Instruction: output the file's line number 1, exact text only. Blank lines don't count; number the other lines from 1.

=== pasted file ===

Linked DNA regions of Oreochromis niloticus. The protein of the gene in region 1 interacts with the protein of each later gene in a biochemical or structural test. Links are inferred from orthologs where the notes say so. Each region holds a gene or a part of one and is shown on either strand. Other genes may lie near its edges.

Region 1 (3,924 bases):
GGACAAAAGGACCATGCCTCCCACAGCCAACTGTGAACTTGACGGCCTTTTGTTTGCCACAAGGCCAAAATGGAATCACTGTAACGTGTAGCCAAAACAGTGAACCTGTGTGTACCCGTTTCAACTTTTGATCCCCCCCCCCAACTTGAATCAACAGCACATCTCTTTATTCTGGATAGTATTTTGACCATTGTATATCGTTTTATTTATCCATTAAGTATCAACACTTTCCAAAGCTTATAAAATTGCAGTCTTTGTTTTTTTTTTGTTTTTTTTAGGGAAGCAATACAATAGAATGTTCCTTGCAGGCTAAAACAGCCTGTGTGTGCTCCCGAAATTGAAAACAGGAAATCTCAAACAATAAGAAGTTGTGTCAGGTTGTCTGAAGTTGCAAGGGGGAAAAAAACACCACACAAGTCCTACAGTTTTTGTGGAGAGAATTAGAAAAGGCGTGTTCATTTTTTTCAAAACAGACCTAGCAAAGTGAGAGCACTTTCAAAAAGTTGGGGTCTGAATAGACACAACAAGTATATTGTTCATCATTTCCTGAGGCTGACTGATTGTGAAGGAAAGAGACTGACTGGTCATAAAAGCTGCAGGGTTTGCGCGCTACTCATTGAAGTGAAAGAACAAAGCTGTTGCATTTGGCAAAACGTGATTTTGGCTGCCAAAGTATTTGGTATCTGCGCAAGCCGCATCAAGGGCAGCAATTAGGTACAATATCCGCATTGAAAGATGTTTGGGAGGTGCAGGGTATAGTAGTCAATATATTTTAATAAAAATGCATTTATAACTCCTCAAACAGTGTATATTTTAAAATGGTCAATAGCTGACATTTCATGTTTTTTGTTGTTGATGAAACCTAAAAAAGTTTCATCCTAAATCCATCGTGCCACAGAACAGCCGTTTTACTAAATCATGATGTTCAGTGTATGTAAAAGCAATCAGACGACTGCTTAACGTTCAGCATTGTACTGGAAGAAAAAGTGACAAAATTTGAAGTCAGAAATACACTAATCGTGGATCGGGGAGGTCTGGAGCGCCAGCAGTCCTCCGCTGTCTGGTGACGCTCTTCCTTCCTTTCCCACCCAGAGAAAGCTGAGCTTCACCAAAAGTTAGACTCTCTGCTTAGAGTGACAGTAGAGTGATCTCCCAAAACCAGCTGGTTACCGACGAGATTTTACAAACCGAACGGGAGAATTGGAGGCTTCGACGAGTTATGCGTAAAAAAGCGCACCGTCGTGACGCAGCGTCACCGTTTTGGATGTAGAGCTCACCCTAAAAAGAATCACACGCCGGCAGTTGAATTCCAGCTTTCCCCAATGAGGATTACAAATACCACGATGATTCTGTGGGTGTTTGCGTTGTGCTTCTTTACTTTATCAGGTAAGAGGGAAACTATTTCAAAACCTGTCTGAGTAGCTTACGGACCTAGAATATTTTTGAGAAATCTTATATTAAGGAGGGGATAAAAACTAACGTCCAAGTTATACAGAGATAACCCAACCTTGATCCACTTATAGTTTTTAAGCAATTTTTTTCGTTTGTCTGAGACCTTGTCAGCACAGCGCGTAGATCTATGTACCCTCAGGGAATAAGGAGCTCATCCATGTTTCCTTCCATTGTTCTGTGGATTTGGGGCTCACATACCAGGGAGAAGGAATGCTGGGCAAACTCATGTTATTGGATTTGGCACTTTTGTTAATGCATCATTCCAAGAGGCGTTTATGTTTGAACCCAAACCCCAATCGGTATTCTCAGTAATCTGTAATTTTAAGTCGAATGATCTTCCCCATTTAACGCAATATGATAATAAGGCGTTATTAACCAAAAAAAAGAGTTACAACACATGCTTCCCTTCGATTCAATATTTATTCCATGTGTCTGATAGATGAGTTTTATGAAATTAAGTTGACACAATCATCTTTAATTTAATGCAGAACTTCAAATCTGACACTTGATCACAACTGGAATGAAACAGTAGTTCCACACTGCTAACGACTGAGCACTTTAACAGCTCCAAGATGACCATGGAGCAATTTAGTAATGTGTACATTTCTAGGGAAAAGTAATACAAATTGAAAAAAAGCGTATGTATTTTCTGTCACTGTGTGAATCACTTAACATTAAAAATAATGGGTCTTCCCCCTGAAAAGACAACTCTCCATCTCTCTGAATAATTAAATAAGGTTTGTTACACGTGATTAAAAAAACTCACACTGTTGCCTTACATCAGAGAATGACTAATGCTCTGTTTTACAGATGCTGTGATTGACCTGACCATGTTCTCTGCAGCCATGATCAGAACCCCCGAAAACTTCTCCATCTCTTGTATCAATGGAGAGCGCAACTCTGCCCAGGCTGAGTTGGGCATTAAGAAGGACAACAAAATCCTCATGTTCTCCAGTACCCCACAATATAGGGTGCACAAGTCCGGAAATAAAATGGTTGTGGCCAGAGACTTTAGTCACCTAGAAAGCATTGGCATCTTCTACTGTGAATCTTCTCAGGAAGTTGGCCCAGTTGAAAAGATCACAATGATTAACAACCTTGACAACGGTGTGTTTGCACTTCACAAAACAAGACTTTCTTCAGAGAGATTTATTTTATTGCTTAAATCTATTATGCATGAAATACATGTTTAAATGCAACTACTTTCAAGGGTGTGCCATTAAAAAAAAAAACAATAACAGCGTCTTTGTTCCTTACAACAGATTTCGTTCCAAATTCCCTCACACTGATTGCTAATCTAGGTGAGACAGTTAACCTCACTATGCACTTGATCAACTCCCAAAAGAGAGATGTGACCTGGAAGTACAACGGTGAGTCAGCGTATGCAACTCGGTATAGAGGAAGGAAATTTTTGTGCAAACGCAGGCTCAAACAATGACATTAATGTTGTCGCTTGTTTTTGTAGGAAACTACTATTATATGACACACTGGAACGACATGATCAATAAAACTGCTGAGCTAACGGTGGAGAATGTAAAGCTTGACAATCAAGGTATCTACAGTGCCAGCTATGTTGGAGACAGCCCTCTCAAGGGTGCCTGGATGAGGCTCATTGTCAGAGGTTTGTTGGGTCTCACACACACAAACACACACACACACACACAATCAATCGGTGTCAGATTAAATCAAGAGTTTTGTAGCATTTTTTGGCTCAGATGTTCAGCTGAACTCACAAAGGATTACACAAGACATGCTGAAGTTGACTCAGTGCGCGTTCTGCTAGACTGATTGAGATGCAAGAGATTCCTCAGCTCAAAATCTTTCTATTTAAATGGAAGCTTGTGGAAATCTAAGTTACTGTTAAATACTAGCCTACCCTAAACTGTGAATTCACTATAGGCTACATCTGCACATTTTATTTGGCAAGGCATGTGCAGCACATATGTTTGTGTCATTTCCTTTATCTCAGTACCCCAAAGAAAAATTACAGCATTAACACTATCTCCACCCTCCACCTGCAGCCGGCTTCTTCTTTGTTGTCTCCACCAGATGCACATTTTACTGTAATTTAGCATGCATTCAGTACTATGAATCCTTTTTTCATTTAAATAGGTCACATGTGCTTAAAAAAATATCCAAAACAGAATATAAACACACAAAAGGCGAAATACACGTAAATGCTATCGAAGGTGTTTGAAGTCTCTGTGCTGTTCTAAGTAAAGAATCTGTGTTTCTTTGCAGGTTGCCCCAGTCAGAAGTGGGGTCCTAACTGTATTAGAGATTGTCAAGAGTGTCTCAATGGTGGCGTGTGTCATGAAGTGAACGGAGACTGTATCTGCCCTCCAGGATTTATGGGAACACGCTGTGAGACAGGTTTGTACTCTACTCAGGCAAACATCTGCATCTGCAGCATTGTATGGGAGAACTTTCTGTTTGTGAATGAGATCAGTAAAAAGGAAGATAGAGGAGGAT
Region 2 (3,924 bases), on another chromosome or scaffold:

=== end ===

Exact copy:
Linked DNA regions of Oreochromis niloticus. The protein of the gene in region 1 interacts with the protein of each later gene in a biochemical or structural test. Links are inferred from orthologs where the notes say so. Each region holds a gene or a part of one and is shown on either strand. Other genes may lie near its edges.